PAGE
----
Markets are transforming. Industries are changing. And companies are chasing that next big transition. All this disruption, fueled by digital, means new leadership styles and how we work are quickly emerging.
“Leaders used to manage by walking around the office when the preponderance of employees operated in a single office,” cites Peter High, president, Metis Strategy.
That management style just doesn’t cut it in today’s environment. Now, your employees, vendors, partners, and even leadership teams are scattered across the globe.
“It is important to develop management techniques that reflect this new reality,” continues High.
And it’s today’s technologies that are enabling management and leadership styles to change.
The digital era means that resources you and your employees need to get the job done must be accessible from any location on any device at anytime. Since your entire workforce is now strewn across the world, technology must be mobile and flexible.
“Organizations with collaboration techniques that seamlessly connect the workforce, will be the organizations that emerge as winners in the digital era,” states High.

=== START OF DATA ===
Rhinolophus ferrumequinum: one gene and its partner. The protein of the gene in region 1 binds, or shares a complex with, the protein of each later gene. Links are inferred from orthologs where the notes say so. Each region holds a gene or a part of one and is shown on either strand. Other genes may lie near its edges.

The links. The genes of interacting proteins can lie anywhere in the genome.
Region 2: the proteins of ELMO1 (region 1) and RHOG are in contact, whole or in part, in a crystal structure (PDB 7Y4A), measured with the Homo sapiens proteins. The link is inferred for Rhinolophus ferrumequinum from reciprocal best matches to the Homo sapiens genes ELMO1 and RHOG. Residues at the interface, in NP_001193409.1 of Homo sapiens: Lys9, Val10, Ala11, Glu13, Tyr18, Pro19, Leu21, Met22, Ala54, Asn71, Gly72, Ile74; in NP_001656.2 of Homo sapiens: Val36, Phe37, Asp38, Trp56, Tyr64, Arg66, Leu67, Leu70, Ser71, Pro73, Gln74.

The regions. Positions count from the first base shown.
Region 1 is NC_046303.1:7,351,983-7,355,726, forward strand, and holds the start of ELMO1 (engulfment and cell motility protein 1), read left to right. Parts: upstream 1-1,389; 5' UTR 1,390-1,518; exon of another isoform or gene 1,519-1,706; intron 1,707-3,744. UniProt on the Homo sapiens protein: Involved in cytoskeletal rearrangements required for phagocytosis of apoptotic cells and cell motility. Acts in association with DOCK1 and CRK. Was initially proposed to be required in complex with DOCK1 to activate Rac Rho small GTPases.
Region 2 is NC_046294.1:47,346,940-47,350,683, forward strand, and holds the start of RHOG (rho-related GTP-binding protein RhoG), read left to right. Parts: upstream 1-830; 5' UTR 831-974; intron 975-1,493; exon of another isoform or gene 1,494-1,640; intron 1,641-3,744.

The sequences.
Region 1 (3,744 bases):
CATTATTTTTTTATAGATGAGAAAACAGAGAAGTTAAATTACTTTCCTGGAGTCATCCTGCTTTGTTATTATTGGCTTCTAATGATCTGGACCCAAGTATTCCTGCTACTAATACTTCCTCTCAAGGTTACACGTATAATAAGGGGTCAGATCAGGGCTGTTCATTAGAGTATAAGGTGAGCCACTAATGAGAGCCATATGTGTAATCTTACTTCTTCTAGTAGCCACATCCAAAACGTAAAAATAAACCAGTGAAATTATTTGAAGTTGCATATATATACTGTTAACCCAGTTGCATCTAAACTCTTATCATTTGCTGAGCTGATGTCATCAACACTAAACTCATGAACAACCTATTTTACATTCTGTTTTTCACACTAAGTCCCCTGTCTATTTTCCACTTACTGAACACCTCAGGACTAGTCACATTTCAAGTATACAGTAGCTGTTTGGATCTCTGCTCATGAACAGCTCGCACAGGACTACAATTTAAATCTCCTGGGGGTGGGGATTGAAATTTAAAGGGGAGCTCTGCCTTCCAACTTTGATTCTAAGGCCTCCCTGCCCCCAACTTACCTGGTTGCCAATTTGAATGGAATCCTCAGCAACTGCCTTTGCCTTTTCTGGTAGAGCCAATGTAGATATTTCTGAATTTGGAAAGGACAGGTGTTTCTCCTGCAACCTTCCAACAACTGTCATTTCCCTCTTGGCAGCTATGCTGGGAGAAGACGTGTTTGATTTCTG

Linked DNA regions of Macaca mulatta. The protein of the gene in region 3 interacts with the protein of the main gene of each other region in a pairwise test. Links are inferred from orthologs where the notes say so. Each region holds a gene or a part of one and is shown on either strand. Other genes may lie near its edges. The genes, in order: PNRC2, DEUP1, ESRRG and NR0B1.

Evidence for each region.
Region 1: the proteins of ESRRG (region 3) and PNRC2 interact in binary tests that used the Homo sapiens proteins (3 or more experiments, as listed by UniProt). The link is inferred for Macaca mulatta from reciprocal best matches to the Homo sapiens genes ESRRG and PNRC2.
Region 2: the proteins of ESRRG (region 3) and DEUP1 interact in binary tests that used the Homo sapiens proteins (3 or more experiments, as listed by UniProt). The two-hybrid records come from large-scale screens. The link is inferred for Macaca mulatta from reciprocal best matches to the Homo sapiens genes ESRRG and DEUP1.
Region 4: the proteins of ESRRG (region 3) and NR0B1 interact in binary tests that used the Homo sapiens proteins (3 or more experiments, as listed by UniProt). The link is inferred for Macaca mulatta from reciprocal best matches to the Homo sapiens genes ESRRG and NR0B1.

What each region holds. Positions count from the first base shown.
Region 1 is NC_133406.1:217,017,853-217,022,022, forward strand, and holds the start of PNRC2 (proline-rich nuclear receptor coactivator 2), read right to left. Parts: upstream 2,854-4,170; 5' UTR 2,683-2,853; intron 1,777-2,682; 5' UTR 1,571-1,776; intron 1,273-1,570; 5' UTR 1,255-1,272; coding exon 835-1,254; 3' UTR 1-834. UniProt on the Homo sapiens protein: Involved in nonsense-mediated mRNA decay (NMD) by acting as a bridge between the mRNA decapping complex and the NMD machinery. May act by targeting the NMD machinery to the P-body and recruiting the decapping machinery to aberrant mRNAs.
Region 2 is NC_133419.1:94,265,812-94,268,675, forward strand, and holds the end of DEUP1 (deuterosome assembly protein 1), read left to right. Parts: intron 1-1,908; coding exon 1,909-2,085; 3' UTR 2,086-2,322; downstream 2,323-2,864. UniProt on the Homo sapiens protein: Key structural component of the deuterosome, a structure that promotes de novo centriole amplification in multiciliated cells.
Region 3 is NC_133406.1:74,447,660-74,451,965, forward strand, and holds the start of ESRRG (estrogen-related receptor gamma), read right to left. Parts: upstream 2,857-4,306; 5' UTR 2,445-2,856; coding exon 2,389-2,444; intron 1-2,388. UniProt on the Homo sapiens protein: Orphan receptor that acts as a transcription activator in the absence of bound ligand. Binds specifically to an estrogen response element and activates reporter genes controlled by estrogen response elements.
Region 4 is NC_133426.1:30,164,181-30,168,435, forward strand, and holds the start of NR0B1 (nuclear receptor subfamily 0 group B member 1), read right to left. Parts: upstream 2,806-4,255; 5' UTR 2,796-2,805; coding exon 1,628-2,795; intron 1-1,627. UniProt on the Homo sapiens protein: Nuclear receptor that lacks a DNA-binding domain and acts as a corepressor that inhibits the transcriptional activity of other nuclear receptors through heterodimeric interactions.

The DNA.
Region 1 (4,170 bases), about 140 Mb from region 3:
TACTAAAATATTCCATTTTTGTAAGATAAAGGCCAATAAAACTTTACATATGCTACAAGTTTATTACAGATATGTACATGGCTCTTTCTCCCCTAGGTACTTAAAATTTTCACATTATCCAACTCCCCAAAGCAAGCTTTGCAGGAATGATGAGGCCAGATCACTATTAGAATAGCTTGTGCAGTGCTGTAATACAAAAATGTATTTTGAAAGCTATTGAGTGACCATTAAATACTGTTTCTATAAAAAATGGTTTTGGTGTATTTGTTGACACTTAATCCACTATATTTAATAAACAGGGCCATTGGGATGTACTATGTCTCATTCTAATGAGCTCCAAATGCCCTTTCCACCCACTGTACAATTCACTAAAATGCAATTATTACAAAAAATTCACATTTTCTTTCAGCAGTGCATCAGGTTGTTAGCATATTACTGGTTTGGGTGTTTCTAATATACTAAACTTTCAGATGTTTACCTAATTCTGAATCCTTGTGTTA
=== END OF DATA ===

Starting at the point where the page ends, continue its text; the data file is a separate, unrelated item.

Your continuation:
The need for teams to collaborate across geographic boundaries is only growing in need and intensity.
With the increase traffic on corporate networks due to the number of mobile devices in the workforce, companies are seeing a strain on their network. Couple that with the reality that many tools, such as instant messaging, voice, and collaborative spaces, are dispersed. While those tools may work great in the office, many times they don’t integrate with mobile devices as well as people want and organizations need.
Organizations are looking for ways to solve that dilemma by delivering much better mobile experiences for the workforce.
Michael Israel, senior vice president and CIO, Six Flags, Inc. is currently dealing with the inability to bring devices into his collaborative setting, “Utilization of laptops or tablets is so inferior to our conference room environment that participation from these users is often frowned upon,” he mentions.
He wants solutions that will help ease his burden because all devices and applications will be treated equally—whether it’s a business-critical videoconference or an employee sharing photos of the company picnic.
Industry experts agree. During a recent podcast, Maribel Lopez, analyst and founder of Lopez Research said, “It’s great when you can have a seamless bridging of the technology between your work and your personal life.”
This means we can have fun, or be productive for work on the same device weather we are at home, in the office, at a coffee shop, the airport. Anywhere.
But leaders must watch out. Managers who are still walking around the office monitoring their employees and not giving them mobile experiences that allow them to work anywhere at anytime, will have a negative effect on who they can hire. As High puts it, “It will be an impediment to attracting and retaining great people.”
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